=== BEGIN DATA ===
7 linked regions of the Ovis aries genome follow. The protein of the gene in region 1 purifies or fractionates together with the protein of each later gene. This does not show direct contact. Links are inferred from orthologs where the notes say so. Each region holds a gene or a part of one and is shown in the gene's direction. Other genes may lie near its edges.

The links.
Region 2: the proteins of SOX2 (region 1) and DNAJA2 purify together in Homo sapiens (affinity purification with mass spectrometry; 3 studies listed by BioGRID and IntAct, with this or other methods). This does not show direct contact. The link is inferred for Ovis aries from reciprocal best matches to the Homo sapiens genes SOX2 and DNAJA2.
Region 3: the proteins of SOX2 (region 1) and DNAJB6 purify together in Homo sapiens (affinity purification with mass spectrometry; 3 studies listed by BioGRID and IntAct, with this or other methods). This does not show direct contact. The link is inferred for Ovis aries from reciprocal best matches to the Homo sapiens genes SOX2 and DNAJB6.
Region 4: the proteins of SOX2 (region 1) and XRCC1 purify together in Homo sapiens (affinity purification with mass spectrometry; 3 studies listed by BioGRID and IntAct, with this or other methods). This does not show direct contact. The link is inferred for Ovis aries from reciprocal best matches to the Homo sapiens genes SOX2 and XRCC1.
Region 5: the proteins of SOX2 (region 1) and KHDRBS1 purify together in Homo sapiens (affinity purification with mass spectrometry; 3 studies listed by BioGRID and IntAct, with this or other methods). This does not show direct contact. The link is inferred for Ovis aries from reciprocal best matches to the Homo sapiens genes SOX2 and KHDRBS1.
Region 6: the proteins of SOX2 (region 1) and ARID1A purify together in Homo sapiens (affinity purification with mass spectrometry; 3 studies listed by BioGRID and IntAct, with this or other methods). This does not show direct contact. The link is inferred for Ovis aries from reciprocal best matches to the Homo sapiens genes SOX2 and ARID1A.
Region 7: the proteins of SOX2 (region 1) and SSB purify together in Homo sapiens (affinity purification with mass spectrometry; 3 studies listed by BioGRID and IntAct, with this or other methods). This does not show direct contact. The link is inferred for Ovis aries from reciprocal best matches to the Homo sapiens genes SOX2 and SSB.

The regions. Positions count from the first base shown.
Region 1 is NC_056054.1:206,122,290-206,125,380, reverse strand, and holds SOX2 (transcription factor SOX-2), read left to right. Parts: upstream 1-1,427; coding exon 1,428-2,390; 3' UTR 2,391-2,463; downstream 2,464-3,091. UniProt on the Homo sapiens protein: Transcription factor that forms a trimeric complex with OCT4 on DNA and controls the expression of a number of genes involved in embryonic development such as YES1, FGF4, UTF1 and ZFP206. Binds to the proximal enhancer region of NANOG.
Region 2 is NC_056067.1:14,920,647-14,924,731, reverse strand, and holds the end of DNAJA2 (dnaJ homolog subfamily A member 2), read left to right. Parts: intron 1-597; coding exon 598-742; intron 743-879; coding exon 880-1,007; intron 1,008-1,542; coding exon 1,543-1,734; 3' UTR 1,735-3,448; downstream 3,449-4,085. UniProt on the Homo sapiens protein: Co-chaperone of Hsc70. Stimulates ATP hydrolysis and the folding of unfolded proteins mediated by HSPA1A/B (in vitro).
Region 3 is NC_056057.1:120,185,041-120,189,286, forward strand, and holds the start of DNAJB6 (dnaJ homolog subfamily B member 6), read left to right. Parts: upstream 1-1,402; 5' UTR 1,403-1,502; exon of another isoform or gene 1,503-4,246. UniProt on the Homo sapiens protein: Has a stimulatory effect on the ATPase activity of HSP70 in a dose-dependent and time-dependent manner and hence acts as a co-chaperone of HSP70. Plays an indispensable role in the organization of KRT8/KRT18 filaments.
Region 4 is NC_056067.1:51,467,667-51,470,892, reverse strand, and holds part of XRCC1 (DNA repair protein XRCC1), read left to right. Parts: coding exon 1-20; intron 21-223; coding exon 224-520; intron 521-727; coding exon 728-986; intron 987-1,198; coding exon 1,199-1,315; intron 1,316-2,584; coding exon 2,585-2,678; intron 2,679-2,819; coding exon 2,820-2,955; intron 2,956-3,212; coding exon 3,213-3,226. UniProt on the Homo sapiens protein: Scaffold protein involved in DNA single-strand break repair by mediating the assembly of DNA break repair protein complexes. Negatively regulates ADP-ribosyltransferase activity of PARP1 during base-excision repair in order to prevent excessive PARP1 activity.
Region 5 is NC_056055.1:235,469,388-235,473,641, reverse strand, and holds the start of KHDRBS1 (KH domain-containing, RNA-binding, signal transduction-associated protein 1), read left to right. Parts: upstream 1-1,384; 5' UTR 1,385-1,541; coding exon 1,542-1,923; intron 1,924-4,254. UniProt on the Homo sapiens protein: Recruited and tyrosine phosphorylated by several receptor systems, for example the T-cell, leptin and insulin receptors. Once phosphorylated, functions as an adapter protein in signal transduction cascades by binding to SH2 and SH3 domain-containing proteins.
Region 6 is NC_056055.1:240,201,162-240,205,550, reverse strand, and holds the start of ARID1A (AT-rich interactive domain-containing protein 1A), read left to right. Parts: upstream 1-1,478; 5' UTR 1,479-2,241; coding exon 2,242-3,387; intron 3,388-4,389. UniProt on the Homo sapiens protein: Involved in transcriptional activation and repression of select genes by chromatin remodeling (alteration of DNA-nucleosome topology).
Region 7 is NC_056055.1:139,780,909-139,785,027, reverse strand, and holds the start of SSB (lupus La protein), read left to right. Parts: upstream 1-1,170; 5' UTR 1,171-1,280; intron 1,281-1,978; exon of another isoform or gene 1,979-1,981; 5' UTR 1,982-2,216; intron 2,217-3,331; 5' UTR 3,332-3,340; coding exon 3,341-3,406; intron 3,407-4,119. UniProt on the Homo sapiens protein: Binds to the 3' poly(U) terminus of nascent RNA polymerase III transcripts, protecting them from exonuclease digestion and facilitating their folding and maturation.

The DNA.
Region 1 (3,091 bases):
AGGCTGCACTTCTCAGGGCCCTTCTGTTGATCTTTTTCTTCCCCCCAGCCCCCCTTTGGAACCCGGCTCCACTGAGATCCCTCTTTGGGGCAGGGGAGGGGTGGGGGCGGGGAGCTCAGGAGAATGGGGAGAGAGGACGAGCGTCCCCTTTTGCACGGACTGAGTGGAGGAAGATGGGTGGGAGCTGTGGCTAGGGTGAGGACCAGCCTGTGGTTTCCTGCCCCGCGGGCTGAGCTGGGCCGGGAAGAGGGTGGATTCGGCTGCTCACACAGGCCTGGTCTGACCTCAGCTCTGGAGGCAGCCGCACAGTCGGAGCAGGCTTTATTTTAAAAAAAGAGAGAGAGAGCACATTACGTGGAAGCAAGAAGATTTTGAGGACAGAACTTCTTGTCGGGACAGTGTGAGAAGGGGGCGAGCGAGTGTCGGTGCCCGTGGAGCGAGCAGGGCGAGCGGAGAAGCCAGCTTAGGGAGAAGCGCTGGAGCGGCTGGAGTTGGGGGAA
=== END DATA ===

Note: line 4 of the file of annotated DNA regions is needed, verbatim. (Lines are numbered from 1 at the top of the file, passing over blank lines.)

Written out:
Region 3: the proteins of SOX2 (region 1) and DNAJB6 purify together in Homo sapiens (affinity purification with mass spectrometry; 3 studies listed by BioGRID and IntAct, with this or other methods). This does not show direct contact. The link is inferred for Ovis aries from reciprocal best matches to the Homo sapiens genes SOX2 and DNAJB6.